Ability to recruit Ohio has been key for first-year coach
By Joe Scalzo
The University of Kentucky is just 90 minutes south of Ohio, but when it comes to football, the gap has always seemed bigger.
When Mark Stoops was hired as the Wildcats’ head football coach on Nov. 27, he knew he had to change that.
“The whole state of Ohio we’ve tried to recruit very hard,” said Stoops, a Cardinal Mooney High graduate. “We know the quality of football that’s in Ohio and the proximity to our university helps. And obviously, my familiarity with the players and the coaching in this area helps.”
In a little more than seven months, Stoops has energized a program that went just 2-10 last year, including an 0-8 mark in the Southeastern Conference. The momentum started to build in the winter, when Stoops built the nation’s 26th-ranked recruiting class on short notice, and it’s continued into the spring. He drew a school-record 50,831 fans for the spring game — that eclipsed the attendance for any single home game last year and was more than the last two home games combined — and his 2014 recruiting class is ranked in the top five by Rivals.com.
“That’s what a new coach can do,” said his brother Mike, a former head coach at Arizona and now the defensive coordinator at Oklahoma. “Mark has a lot of energy, he has a great background and I think he fits in this area well.
“You have to recruit your home state and he’s really recruited Ohio well.”
Mark Stoops flipped Mooney safety Marcus McWilson from Nebraska to Kentucky in February and persuaded Mooney grad Braylon Heard, a running back at Nebraska, to transfer. Fitch grads Demitrious and Chris Davis are transferring from Pitt to Kentucky and Stoops has already secured one Valley commitment in the 2014 class — Youngstown Christian’s Tymere Dubose.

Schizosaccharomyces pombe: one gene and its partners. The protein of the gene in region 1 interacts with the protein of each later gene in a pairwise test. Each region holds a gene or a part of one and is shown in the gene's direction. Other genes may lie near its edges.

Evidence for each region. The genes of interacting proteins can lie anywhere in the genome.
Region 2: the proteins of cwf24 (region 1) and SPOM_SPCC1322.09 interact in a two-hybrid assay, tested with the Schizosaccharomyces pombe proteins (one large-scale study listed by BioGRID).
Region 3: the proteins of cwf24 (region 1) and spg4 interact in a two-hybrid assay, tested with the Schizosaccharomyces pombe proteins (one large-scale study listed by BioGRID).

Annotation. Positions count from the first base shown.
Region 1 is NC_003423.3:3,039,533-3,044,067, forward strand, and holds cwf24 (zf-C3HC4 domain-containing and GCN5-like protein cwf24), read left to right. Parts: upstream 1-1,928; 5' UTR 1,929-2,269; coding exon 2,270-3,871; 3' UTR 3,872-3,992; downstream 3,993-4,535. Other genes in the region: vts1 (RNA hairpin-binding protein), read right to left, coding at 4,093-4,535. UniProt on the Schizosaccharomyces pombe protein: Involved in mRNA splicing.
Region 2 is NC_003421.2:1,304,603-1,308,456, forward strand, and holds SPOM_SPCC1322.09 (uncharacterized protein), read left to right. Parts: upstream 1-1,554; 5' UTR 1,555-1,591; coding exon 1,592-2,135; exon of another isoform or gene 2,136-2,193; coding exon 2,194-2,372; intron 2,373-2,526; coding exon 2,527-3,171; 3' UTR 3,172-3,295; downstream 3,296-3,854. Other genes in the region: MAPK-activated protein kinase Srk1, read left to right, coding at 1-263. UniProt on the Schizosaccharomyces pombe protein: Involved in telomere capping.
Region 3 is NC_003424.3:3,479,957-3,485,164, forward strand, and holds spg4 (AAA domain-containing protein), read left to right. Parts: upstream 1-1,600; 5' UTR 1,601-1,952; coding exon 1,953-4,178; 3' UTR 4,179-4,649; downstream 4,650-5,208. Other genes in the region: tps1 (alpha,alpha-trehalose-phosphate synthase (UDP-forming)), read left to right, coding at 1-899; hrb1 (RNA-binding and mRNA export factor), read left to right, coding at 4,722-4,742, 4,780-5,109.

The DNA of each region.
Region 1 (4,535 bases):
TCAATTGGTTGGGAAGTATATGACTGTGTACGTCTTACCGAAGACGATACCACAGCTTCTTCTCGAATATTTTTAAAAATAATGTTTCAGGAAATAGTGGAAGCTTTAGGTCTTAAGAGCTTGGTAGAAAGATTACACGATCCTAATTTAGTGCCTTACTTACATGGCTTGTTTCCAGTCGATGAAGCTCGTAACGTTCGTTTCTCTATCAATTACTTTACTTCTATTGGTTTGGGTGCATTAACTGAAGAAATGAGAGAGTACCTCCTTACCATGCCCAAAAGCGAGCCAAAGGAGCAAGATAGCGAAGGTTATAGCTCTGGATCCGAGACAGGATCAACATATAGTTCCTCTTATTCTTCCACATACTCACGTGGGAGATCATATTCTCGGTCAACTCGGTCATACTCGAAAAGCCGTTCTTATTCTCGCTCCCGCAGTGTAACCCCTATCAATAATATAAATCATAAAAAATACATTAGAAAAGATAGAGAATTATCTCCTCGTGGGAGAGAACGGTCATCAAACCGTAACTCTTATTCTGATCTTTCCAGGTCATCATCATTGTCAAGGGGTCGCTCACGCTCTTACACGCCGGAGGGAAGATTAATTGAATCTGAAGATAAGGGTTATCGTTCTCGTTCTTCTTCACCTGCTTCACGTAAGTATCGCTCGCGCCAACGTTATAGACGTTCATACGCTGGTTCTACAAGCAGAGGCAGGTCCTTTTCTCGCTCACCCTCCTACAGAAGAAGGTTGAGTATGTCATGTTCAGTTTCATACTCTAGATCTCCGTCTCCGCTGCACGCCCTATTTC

“Players here are usually very well-coached and very tough, so I like having them on my team,” Stoops said.
Stoops’ biggest selling point has been his conference, which has won the last seven national titles. The next-closest SEC school is Tennessee, which is four hours south of Cincinnati.
“That’s very appealing to a lot of players from Ohio,” Stoops said.
ScoutingOhio.com’s Mark Porter said Kentucky’s previous staff neglected Ohio but Stoops (along with assistant Vince Marrow and director of football operations Frank Buffano, both Mooney grads) have used their relationships to make inroads in the state.
“He’s kicked butt in Ohio, he really has,” Porter said.
Kentucky isn’t going to beat Ohio State for players, but Stoops has been able to win head-to-head battles for players that would normally go to schools like Michigan State, Pitt, Iowa and Illinois, Porter said.
“They’ve made Ohio a priority state,” he said. “If they can do anything on the field, it’s going to create more excitement and they’ll continue to get better-quality players.”
Stoops came very close to replacing Jon Heacock at YSU in 2010, instead going to Florida State to serve as defensive coordinator the past three years. He said he always knew he wanted to be a head coach, but waited for the right opportunity.
“I just wanted to make sure it was the right spot at the right time,” he said. “There’s no magic formula. We’re just going to work every day trying to make the program better.”